In her complaint, Holland stated that she attempted to negotiate a settlement of the matter with Caribbean and that these negotiations continued until Caribbean discontinued them in February 1989. Now arguing that she pleaded the elements of estoppel, Holland asserts that this conduct by Caribbean served to confuse and delay the presentation of her claim and that Caribbean conducted bad-faith negotiations that dragged on for six months and were intended to induce her reliance and lull her into a feeling of trust and security in the hopes that she would delay filing a lawsuit.

 Holland's attempt to characterize Caribbean's conduct as a genuine dispute of material fact is groundless. Holland's complaint states only that Caribbean agreed to investigate and negotiate a settlement to Holland's complaint. Holland relied on this promise, and Caribbean carried it out. No statements, promises, or representations are alleged that would have misled Holland as to the length of time she had to bring a suit or as to the likelihood that a better settlement would occur without a suit. Holland asserts no reason for believing that Caribbean would provide a result that was more satisfactory than a lawsuit, or a result that was satisfactory at all.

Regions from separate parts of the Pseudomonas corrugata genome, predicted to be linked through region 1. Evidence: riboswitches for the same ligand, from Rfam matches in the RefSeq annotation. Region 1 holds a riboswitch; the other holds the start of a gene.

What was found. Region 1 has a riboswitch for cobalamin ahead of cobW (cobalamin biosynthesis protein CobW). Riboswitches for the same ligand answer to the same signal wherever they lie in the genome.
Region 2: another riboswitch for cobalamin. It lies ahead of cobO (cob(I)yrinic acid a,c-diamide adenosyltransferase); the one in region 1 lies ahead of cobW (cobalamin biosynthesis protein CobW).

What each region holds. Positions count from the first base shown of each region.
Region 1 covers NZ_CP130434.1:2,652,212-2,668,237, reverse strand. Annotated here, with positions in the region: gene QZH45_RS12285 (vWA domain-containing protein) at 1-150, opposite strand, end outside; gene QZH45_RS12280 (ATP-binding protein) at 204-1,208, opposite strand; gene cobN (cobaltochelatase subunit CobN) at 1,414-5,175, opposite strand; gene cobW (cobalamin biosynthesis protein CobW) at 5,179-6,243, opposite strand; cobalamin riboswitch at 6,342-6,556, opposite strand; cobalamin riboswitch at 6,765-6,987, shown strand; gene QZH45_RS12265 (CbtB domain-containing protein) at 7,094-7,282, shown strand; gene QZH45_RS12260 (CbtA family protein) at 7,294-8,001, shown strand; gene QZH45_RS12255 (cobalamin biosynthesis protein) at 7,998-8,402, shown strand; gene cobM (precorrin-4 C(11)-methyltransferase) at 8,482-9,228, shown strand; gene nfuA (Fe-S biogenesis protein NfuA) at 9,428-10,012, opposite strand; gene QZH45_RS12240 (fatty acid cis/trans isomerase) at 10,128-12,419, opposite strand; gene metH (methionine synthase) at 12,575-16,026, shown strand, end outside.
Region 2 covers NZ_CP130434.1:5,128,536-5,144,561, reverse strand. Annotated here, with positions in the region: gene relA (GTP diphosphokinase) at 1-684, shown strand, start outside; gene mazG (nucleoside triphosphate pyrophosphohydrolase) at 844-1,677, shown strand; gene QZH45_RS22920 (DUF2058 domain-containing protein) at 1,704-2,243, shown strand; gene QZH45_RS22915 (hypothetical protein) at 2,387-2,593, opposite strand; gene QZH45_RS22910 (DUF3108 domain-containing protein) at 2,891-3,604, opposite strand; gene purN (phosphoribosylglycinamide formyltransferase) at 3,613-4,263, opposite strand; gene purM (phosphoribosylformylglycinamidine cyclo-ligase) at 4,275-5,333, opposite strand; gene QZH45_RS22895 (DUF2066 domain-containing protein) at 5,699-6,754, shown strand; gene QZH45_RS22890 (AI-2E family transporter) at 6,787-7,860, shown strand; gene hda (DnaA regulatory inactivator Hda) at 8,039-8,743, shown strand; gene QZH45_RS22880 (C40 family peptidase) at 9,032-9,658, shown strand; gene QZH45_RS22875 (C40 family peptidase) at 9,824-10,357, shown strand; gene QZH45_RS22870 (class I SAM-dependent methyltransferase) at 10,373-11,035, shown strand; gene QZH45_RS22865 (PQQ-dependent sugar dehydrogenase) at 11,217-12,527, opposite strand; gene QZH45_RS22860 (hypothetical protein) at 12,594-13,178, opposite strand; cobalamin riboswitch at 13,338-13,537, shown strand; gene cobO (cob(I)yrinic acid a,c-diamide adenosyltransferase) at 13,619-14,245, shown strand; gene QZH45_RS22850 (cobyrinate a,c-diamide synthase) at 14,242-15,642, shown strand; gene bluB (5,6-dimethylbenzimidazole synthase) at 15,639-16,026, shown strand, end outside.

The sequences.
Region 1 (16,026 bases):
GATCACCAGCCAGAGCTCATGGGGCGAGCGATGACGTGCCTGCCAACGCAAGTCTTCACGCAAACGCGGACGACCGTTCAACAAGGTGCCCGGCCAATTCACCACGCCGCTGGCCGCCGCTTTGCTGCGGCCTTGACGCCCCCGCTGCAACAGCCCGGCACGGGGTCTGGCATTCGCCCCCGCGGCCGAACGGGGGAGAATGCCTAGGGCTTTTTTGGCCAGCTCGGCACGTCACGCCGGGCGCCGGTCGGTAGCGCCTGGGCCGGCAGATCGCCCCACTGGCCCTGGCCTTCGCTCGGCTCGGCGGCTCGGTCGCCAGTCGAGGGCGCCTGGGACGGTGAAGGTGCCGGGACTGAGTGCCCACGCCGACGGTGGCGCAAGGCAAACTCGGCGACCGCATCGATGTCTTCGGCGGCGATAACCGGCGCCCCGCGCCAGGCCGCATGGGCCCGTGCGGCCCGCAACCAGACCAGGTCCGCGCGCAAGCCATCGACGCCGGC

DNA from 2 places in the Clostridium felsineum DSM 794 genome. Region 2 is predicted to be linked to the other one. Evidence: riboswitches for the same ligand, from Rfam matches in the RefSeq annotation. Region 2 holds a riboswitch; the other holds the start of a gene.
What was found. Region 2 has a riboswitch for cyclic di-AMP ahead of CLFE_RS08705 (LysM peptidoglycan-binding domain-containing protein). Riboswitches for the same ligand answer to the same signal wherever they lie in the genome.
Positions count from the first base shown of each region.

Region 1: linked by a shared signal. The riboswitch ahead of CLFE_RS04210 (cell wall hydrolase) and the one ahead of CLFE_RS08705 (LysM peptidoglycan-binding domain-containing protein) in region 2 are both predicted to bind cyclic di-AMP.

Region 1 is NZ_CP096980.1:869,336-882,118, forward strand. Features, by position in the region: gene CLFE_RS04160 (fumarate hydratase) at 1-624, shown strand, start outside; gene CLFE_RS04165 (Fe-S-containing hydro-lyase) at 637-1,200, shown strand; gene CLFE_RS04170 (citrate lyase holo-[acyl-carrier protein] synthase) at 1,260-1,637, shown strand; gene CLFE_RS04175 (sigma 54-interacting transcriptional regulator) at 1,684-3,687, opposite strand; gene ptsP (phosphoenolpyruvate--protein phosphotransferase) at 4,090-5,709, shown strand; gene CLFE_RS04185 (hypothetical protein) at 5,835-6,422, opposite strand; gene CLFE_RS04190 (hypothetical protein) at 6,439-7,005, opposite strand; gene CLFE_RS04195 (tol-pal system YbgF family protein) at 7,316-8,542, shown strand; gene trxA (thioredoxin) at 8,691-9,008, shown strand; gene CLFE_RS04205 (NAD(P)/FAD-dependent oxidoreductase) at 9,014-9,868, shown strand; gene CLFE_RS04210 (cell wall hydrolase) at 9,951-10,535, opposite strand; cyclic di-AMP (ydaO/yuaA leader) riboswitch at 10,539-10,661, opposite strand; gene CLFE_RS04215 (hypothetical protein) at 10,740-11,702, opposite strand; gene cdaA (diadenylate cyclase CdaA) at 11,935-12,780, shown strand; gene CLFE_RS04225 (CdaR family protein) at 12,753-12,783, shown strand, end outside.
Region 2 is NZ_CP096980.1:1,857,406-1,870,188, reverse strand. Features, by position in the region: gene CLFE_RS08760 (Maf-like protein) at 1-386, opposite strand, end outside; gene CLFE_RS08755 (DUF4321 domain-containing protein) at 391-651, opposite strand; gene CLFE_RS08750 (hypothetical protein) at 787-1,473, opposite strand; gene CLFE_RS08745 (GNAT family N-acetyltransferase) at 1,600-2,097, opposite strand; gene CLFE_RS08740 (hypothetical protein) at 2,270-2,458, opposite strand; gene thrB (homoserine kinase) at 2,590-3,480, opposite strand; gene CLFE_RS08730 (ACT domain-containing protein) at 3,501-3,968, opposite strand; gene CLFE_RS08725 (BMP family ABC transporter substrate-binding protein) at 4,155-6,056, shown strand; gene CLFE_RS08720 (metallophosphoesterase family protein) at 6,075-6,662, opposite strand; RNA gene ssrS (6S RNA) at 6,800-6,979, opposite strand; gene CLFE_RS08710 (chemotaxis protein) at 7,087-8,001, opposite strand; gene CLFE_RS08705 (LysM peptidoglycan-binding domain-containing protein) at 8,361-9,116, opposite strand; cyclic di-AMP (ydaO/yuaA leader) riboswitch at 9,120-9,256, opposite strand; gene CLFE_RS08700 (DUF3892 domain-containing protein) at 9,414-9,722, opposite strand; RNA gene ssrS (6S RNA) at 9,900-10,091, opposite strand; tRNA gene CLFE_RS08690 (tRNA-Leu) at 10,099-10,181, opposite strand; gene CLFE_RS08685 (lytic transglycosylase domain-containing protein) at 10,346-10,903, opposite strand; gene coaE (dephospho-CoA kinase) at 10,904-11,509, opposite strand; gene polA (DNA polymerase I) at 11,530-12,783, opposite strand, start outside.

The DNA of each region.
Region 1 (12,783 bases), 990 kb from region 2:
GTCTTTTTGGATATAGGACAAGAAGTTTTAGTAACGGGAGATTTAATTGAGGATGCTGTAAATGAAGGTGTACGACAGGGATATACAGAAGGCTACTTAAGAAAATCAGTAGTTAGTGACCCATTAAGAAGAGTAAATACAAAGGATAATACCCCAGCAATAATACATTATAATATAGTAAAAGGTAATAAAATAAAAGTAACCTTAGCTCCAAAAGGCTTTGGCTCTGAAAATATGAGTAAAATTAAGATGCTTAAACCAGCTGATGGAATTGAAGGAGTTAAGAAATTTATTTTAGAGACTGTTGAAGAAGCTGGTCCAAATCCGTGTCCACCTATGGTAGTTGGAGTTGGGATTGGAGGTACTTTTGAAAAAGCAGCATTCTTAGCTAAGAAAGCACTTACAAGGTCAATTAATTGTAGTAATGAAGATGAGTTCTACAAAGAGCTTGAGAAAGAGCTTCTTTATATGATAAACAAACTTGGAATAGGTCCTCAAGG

Generally, the existence of estoppel is a question for the trier of fact, Sawyer v. County of Sonoma, 719 F.2d 1001, 1006 n. 12 (9th Cir. 1983); and Holland argues that her current interpretation of her complaint provides a sufficient dispute. But this interpretation does not accord with the facts Holland has alleged; and the question of estoppel becomes one of law where the facts are not disputed and only one inference can be drawn from the evidence, id.

 Since no estoppel occurred, there is no reason to discuss whether Caribbean's conduct created an equitable extension of time in which Holland could file her lawsuit.

 There is no genuine dispute of material fact whether Kloster is estopped from relying on the contractual limitation of the period for filing a lawsuit.